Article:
OpenSearch supports various data types and analyzers to meet the requirements in most scenarios. Take note of the following items:
Supported data types: fields of the INT, INT_ARRAY, FLOAT, FLOAT_ARRAY, DOUBLE, DOUBLE_ARRAY, LITERAL, LITERAL_ARRAY, TEXT, and SHORT_TEXT types.
DynamicField: Dynamic fields are not supported. OpenSearch allows you to modify the schema of an application. Therefore, you can dynamically modify the fields.
CopyField: Copying fields are not supported. Therefore, you can merge table fields in advance.
A maximum of 256 fields are allowed. If more than 256 fields need to be added for an OpenSearch application, you can merge the fields that are used for non-range queries into a single field of the ARRAY type. This can reduce the total number of fields that are added for the application.
patternTokenizer: OpenSearch supports custom analyzers for analysis. However, the default delimiter is \t. In this case, you must convert the original delimiter to \t.
LOCATION: This type of field is converted to two fields of the FLOAT or DOUBLE type, which are used to store the longitude and latitude values.
BOOLEAN: This type of field is converted to a field of the INT type, whose value is 0 or 1.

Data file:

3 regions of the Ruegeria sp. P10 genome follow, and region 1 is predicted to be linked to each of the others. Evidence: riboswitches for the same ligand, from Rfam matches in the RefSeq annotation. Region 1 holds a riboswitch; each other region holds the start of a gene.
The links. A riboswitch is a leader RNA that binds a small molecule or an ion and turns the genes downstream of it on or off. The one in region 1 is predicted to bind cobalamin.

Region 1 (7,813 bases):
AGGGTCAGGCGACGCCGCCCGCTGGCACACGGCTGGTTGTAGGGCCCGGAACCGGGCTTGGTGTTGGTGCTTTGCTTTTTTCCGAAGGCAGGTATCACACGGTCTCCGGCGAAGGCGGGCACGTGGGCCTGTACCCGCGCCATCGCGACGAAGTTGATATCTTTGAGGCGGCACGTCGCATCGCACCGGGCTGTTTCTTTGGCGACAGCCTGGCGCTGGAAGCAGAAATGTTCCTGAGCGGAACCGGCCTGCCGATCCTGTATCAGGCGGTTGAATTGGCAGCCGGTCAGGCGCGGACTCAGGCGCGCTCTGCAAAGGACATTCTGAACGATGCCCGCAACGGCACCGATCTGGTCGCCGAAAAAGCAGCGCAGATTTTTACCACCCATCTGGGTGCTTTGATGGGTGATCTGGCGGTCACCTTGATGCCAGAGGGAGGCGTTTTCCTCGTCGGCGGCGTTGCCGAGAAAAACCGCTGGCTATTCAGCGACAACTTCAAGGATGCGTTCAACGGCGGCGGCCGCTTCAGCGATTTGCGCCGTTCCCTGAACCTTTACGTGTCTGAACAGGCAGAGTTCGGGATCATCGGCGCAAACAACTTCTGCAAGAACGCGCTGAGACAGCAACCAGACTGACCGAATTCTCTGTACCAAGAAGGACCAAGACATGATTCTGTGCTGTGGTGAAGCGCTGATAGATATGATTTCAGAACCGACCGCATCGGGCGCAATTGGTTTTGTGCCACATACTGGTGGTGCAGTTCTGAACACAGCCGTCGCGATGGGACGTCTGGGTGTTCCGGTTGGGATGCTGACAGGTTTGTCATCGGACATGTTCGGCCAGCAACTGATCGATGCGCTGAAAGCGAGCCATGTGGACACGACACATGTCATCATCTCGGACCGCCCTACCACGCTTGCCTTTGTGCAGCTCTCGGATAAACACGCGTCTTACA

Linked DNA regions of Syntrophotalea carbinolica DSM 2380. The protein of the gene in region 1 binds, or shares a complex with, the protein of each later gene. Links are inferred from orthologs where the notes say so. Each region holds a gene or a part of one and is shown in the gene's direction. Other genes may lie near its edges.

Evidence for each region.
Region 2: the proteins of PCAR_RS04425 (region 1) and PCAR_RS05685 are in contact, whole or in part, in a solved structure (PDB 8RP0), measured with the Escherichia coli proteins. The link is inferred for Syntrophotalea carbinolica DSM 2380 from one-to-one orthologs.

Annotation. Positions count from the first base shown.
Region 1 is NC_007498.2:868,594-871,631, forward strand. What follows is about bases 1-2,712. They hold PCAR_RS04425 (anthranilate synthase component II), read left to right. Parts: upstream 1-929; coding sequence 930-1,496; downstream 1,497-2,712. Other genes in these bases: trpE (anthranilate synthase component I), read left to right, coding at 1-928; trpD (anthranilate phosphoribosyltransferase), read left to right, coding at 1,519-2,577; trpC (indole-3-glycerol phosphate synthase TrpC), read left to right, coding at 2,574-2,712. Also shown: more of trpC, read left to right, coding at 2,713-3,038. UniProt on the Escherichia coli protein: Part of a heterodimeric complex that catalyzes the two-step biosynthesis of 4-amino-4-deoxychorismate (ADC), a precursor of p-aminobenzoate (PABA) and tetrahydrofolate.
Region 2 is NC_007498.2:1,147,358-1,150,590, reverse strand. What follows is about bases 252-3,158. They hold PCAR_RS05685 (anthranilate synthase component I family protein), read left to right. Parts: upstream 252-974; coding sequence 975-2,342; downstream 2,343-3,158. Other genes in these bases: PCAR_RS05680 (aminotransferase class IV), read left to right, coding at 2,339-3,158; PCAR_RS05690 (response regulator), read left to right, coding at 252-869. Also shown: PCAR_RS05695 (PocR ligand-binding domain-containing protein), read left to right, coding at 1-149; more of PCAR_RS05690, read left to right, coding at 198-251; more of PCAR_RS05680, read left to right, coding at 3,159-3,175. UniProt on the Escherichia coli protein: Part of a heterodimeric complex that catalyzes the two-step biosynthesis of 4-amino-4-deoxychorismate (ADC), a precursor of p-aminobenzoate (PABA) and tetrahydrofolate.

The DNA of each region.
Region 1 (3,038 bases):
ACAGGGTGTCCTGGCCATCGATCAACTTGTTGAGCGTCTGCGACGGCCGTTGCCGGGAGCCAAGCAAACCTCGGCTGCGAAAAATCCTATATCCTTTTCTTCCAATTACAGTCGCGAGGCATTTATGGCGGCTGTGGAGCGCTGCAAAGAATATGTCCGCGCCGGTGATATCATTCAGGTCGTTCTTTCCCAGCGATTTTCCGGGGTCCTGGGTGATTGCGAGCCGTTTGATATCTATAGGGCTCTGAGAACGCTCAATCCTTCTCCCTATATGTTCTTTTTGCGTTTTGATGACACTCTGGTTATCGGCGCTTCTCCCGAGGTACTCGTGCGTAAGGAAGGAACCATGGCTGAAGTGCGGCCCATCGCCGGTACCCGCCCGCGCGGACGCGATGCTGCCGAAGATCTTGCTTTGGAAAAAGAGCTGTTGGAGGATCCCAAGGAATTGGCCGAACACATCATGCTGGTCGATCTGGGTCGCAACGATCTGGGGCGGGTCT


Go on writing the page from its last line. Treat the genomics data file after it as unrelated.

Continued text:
DATE: This type of field is converted to a field of the INT type. After you push the fields of this type from a data source to an OpenSearch application, the fields are automatically converted to timestamps in units of milliseconds. If you push the fields to an OpenSearch application by calling API operations, you must manually convert them.
Payload analyzer: This type of analyzer is not supported.
Bitwise analyzer: This type of analyzer is not supported.
Paoding analyzer: This type of analyzer uses Chinese basic analyzers of OpenSearch.
OpenSearch supports features such as query, filtering, statistics, aggregation, and sorting.
q: required. This parameter is equivalent to a query in OpenSearch. The following table describes the specific conversion rules.
q conversion rules
: is not supported.
The range index is converted to the filtered range.
+A ==> A
-A ==> This type of conversion is not supported.
A AND B ==> A AND B
A AND -B ==> A ANDNOT B
A OR B ==> A OR B
A OR +B ==> A RANK B
A AND B OR C ==> A AND B RANK C. Example: Hongfushi AND Apple OR Shandong.
A OR B AND C ==> B AND C RANK A. Example: Hongfushi OR Apple AND Shandong.
A AND B OR +C ==> A AND B AND C. Example: Hongfushi AND Apple OR +Shandong.
A OR +B AND C ==> B AND C RANK A. Example: Hongfushi OR +Apple AND Shandong.
+A OR B AND C ==> A AND B AND C. Example: +Hongfushi OR Apple AND Shandong.
A AND B OR -C ==> (A AND B) ANDNOT C. Example: Hongfushi AND Apple OR -Shandong.
A AND -B OR C ==> A ANDNOT B RANK C. Example: Apple AND -Hongfushi OR Shandong.
-A AND B OR C ==> B ANDNOT A RANK C. Example: -Hongfushi AND Apple OR Shandong.
A OR B AND -C ==> B ANDNOT C RANK A. Example: Hongfushi OR Apple AND -Shandong.
A OR -B AND C ==> C ANDNOT B RANK A. Example: Hongfushi OR -Shandong AND Apple.
-A OR B AND C ==> (B AND C) ANDNOT A. Example: -Hongfushi OR Shandong AND Apple.